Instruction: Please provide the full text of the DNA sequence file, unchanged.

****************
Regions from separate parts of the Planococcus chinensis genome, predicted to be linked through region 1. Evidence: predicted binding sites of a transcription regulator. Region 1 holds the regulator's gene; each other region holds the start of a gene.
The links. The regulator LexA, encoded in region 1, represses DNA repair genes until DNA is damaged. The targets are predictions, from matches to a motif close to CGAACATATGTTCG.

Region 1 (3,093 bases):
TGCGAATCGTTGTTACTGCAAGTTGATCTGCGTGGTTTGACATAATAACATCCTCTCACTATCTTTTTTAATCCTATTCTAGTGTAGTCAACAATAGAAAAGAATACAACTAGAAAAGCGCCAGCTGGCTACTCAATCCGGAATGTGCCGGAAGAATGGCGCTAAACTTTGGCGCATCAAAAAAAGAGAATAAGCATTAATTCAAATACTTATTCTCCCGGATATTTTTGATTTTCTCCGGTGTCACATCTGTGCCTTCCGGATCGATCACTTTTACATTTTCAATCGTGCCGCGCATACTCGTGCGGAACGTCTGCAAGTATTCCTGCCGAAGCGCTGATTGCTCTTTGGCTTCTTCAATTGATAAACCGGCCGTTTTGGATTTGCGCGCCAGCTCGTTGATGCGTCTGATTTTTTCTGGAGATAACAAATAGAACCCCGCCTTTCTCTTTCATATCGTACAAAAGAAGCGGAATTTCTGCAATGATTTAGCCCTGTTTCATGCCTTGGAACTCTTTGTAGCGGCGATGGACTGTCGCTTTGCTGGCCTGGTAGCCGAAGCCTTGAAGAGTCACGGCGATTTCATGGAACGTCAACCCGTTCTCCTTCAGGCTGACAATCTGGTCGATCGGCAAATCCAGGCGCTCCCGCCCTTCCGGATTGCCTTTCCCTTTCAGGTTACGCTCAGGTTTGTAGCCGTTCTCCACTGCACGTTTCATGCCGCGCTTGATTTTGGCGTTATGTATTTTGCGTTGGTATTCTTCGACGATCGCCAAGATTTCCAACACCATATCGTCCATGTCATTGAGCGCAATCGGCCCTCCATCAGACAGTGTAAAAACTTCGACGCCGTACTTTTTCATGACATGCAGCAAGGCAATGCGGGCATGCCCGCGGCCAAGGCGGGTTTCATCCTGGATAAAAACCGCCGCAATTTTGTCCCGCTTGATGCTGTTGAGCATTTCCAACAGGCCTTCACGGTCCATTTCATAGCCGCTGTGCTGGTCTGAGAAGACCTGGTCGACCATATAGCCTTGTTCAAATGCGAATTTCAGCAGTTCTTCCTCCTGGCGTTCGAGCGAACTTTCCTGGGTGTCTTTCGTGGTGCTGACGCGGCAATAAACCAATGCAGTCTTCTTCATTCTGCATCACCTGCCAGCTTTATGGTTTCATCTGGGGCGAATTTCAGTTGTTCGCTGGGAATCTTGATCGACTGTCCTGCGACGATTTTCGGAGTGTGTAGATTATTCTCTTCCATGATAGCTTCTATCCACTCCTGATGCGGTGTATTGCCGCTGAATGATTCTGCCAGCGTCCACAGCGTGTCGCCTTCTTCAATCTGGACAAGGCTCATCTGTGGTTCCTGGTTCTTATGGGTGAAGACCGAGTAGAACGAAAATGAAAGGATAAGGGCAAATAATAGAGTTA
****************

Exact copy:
Regions from separate parts of the Planococcus chinensis genome, predicted to be linked through region 1. Evidence: predicted binding sites of a transcription regulator. Region 1 holds the regulator's gene; each other region holds the start of a gene.
The links. The regulator LexA, encoded in region 1, represses DNA repair genes until DNA is damaged. The targets are predictions, from matches to a motif close to CGAACATATGTTCG.

Region 1 (3,093 bases):
TGCGAATCGTTGTTACTGCAAGTTGATCTGCGTGGTTTGACATAATAACATCCTCTCACTATCTTTTTTAATCCTATTCTAGTGTAGTCAACAATAGAAAAGAATACAACTAGAAAAGCGCCAGCTGGCTACTCAATCCGGAATGTGCCGGAAGAATGGCGCTAAACTTTGGCGCATCAAAAAAAGAGAATAAGCATTAATTCAAATACTTATTCTCCCGGATATTTTTGATTTTCTCCGGTGTCACATCTGTGCCTTCCGGATCGATCACTTTTACATTTTCAATCGTGCCGCGCATACTCGTGCGGAACGTCTGCAAGTATTCCTGCCGAAGCGCTGATTGCTCTTTGGCTTCTTCAATTGATAAACCGGCCGTTTTGGATTTGCGCGCCAGCTCGTTGATGCGTCTGATTTTTTCTGGAGATAACAAATAGAACCCCGCCTTTCTCTTTCATATCGTACAAAAGAAGCGGAATTTCTGCAATGATTTAGCCCTGTTTCATGCCTTGGAACTCTTTGTAGCGGCGATGGACTGTCGCTTTGCTGGCCTGGTAGCCGAAGCCTTGAAGAGTCACGGCGATTTCATGGAACGTCAACCCGTTCTCCTTCAGGCTGACAATCTGGTCGATCGGCAAATCCAGGCGCTCCCGCCCTTCCGGATTGCCTTTCCCTTTCAGGTTACGCTCAGGTTTGTAGCCGTTCTCCACTGCACGTTTCATGCCGCGCTTGATTTTGGCGTTATGTATTTTGCGTTGGTATTCTTCGACGATCGCCAAGATTTCCAACACCATATCGTCCATGTCATTGAGCGCAATCGGCCCTCCATCAGACAGTGTAAAAACTTCGACGCCGTACTTTTTCATGACATGCAGCAAGGCAATGCGGGCATGCCCGCGGCCAAGGCGGGTTTCATCCTGGATAAAAACCGCCGCAATTTTGTCCCGCTTGATGCTGTTGAGCATTTCCAACAGGCCTTCACGGTCCATTTCATAGCCGCTGTGCTGGTCTGAGAAGACCTGGTCGACCATATAGCCTTGTTCAAATGCGAATTTCAGCAGTTCTTCCTCCTGGCGTTCGAGCGAACTTTCCTGGGTGTCTTTCGTGGTGCTGACGCGGCAATAAACCAATGCAGTCTTCTTCATTCTGCATCACCTGCCAGCTTTATGGTTTCATCTGGGGCGAATTTCAGTTGTTCGCTGGGAATCTTGATCGACTGTCCTGCGACGATTTTCGGAGTGTGTAGATTATTCTCTTCCATGATAGCTTCTATCCACTCCTGATGCGGTGTATTGCCGCTGAATGATTCTGCCAGCGTCCACAGCGTGTCGCCTTCTTCAATCTGGACAAGGCTCATCTGTGGTTCCTGGTTCTTATGGGTGAAGACCGAGTAGAACGAAAATGAAAGGATAAGGGCAAATAATAGAGTTA